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63 Degrees North

Shedding light — on the polar night

Season 1, Ep. 1

Krill eyeballs. The werewolf effect. Diel vertical migration. Arctic marine biologists really talk about these things.

 

There’s a reason for that — when it comes to the polar night, when humans see only velvety darkness, krill eyeballs see things a little differently. And when the sun has been gone for months, during the darkest periods of the polar night, the moon does unexpected things to marine organisms. Learn more about what biologists are figuring out about the workings of the polar night — and what it means at a time when the Arctic is warming at a breakneck pace.

 

Our guests for this episode were Jørgen Berge, Geir Johnsen, Laura Hobbs and Jonathan H. Cohen. You can see a transcript of the episode here.

 

Fridtjof Nansen’s book about his Arctic expedition is called Farthest North. You can also read about the other influences his pioneering journey had on science here.

 

You can also read about Geir Johnsen’s different research projects in a series of articles from Norwegian SciTech News.

 

The findings of the polar night team are so surprising that they actually wrote a textbook about it, edited by Jørgen Berge, Geir Johnsen and Jonathan H. Cohen. The book is titled Polar Night Marine Ecology: Life and Light in the Dead of Night.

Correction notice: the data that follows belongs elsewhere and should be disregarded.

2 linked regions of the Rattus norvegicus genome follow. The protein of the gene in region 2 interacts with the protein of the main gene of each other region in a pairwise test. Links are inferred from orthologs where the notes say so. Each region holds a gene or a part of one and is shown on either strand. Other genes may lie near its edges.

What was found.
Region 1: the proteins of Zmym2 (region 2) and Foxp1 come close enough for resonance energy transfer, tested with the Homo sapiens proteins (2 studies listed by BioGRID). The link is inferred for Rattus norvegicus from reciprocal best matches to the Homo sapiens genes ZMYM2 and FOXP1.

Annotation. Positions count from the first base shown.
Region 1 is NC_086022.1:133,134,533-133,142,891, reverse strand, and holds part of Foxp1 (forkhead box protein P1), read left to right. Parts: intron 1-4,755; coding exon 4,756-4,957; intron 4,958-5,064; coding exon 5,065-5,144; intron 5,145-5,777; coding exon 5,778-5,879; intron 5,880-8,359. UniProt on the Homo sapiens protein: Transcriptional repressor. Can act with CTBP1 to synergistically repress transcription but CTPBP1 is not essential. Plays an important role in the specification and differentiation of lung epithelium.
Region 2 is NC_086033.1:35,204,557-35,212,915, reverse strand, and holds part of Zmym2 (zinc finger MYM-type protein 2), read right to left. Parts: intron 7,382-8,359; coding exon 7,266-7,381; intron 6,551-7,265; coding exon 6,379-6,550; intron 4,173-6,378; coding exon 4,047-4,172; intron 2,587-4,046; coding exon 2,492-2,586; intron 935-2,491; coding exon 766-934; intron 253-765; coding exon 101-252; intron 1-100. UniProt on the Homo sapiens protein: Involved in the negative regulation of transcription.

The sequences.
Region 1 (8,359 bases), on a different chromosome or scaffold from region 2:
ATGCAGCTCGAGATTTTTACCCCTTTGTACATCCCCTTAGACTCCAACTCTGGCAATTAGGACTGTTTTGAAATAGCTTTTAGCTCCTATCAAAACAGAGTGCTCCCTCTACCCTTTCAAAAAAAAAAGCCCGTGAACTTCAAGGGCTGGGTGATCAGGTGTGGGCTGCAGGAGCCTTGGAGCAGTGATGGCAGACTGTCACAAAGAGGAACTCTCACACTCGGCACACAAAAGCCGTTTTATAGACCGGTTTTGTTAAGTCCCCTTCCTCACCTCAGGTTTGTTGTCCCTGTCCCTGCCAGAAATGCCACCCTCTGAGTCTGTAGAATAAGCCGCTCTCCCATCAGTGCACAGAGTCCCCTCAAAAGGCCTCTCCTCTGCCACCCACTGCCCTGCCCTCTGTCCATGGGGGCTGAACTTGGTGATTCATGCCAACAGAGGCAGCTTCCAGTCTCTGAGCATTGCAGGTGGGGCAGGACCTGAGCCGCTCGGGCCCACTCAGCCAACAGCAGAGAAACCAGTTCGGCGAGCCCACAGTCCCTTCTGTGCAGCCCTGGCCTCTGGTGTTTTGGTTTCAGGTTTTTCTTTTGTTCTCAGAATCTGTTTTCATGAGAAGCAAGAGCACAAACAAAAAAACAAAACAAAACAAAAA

Here are some of the scientific articles describing the polar night research:

 

Berge, J., Båtnes, A.S., Johnsen, G. et a. (2012) Bioluminescence in the high Arctic during the polar night. Mar Biol 159: 231-237 

 

Berge, J., Renaud, P. E., Darnis, G. et al. (2015) In the dark: A review of ecosystem processes during the Arctic polar night. Progress in Oceanography, 139: 258-271

 

Berge, J., Daase, M., Renaud, P.E. et al. (2015) Unexpected Levels of Biological Activity during the Polar Night Offer New Perspectives on a Warming Arctic Current Biology,

25, 2555-2561.

 

Cohen J.H., Berge J., Moline M.A. et al. (2015) Is Ambient Light during the High Arctic Polar Night Sufficient to Act as a Visual Cue for Zooplankton? PLoS ONE 10(6): e0126247. doi:10.1371/journal.pone.0126247

 

Ludvigsen, M., Berge, J., Geoffroy, M. et al. (2018) Use of an Autonomous Surface Vehicle reveals small-scale diel vertical migrations of zooplankton and susceptibility to light pollution under low solar irradiance. Science Advances 4: eaap9887

 

 Hobbs L, Cottier FR, Last KS, Berge J (2018) Pan-Arctic diel vertical migration during the polar night. Mar Ecol Prog Ser 605:61-72. 

 

Berge, Jørgen; Geoffroy, Maxime; Daase, Malin; Cottier, Finlo Robert; Priou, Pierre; Cohen, Jonathan H.; Johnsen, Geir; McKee, David; Kostakis, Ina; Renaud, Paul Eric; Vogedes, Daniel Ludwig; Anderson, Philip J.; Last, Kim S.; Gauthier, Stephane. (2020) Artificial light during the polar night disrupts Arctic fish and zooplankton behavior down to 200 m depth. Communications Biology. 3 (102),  10.1038/s42003-020-0807-6

 

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